Carbon price support- a bungle too far?

As most people will know, we’ve got two instruments in the UK to price carbon into energy use and investment – the EU Emissions Trading System (EU ETS), and the UK’s, unilateral Carbon Price Support (CPS). I’ve always been a strong supporter of the EU system, and was sorry to see the difficulties it encountered last year. I’ve been a less strong supporter of a unilateral UK carbon price – but I have always thought that if there is to be one, it should be sober, stable and related properly to the European carbon price. So it was in this light that last year, in this very column, I drew attention to the astonishing rises in the indicative future levels of CPS set out by the Chancellor in Budget 2013. These I think, were partially in response to what was seen as a permanent collapse of the EU ETS. Of course the unilateral UK carbon price hike all went straight to the HMT coffers.

In last week’s Budget the Chancellor decided to remove some of his own rises on a policy that has, since its introduction in 2011, veered around like a dodgem car in a fairground. Indeed, the reality of the policy has been the exact opposite of what it was intended to do: to encourage ‘further investment in low carbon generation by providing greater support and certainty to the Carbon price’.  The CPS now looks, as it did in 2013, like a ham-fisted piece of financial opportunism in the wake of the troubles of the EU ETS. The policy would have had to be revised at a future date anyway, especially when, as is now beginning to happen, the EU ETS itself is starting to show some signs of life again. The revision actually acknowledges that possible new life by explicitly relating the ceiling to the performance of ETS over the next few years.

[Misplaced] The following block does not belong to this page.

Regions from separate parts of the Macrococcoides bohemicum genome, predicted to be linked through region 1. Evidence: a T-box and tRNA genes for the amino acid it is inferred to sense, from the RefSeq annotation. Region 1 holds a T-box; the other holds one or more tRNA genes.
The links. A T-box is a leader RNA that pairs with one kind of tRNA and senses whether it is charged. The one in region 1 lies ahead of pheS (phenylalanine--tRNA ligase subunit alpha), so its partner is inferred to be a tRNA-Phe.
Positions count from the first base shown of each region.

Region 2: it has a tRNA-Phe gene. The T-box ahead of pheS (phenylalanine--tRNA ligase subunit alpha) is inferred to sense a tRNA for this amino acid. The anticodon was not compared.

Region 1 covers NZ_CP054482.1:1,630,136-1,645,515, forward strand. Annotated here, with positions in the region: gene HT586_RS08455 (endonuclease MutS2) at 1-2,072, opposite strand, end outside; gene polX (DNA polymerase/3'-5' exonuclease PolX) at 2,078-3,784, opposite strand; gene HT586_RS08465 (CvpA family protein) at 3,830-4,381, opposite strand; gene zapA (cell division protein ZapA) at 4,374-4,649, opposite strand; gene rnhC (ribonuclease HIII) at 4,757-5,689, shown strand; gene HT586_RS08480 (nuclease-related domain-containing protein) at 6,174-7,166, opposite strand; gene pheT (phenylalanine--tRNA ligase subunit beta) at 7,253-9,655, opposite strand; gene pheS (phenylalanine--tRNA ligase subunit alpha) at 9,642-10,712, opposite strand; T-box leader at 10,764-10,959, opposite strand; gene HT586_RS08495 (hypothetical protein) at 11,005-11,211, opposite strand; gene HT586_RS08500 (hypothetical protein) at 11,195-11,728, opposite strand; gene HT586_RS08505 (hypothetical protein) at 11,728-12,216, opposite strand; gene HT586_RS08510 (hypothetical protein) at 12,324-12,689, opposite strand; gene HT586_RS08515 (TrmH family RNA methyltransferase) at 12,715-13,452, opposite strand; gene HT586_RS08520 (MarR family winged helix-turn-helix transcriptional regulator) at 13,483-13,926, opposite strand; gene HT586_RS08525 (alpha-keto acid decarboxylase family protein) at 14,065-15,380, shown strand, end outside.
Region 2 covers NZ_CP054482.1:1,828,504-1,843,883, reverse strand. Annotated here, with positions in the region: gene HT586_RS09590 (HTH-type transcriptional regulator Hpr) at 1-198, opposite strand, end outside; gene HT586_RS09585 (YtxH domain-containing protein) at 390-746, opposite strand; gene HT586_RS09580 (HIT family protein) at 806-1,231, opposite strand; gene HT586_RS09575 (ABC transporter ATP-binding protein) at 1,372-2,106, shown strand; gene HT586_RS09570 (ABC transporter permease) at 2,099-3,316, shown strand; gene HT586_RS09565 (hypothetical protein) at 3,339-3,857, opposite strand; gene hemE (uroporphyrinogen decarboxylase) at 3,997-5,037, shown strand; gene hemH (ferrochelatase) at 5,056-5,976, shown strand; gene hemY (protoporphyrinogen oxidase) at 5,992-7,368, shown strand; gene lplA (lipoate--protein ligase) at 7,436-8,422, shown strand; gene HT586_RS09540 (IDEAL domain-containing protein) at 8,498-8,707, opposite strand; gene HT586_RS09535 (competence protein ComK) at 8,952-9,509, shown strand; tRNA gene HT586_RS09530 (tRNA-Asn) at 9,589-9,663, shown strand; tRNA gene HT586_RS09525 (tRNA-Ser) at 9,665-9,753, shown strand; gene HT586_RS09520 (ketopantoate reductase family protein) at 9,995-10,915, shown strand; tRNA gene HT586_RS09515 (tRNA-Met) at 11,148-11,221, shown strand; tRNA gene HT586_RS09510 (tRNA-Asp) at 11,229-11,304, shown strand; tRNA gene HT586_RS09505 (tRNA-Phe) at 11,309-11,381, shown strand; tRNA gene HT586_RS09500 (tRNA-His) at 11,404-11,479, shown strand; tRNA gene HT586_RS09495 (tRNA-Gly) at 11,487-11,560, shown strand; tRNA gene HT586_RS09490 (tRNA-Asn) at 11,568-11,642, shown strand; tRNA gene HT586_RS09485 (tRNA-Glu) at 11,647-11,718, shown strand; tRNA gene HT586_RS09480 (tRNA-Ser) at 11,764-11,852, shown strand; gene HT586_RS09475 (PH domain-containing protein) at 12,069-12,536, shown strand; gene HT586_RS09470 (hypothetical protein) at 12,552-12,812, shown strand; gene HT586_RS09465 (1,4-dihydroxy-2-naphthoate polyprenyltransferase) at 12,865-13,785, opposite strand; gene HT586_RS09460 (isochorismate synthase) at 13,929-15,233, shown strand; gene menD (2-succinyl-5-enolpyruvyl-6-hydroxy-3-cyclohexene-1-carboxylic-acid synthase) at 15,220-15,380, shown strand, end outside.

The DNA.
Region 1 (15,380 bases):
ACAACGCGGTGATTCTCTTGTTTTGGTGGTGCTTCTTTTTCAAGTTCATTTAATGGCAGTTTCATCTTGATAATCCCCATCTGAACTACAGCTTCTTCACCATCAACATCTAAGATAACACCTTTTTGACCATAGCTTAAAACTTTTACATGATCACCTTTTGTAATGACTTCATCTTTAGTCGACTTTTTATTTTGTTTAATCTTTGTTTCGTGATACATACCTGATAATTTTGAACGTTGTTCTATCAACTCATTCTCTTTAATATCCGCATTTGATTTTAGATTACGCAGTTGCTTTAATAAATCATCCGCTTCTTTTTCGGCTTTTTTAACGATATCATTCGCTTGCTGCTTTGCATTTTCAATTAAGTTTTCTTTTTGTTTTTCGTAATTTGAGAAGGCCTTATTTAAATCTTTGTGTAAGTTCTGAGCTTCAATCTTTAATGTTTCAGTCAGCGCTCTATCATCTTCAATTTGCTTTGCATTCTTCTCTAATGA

I’m personally not crying buckets over the freeze at an £18 ceiling in its own right. What I think is worrying, however, is the way that the Chancellor’s indecision on what the price should be has destabilised investment rather than encouraged it. Returns on Renewable Obligations and subsequently ‘Contracts for Difference’ for renewable energy projects have a built in assumption behind them about a carbon price trajectory that no longer exists. It certainly looks like funds to support new renewable projects won’t go as far as envisaged because larger payments to existing generators are now likely. Even gas power plant investment is based on higher coal prices as a result of the carbon price; now it looks as if coal will be able to run on the system far longer than had been envisaged. And gas power plant investment may be well be affected by this – unless of course the Government puts more money (our bill costs, that is) into capacity payments to persuade energy companies and other investors to build new power stations.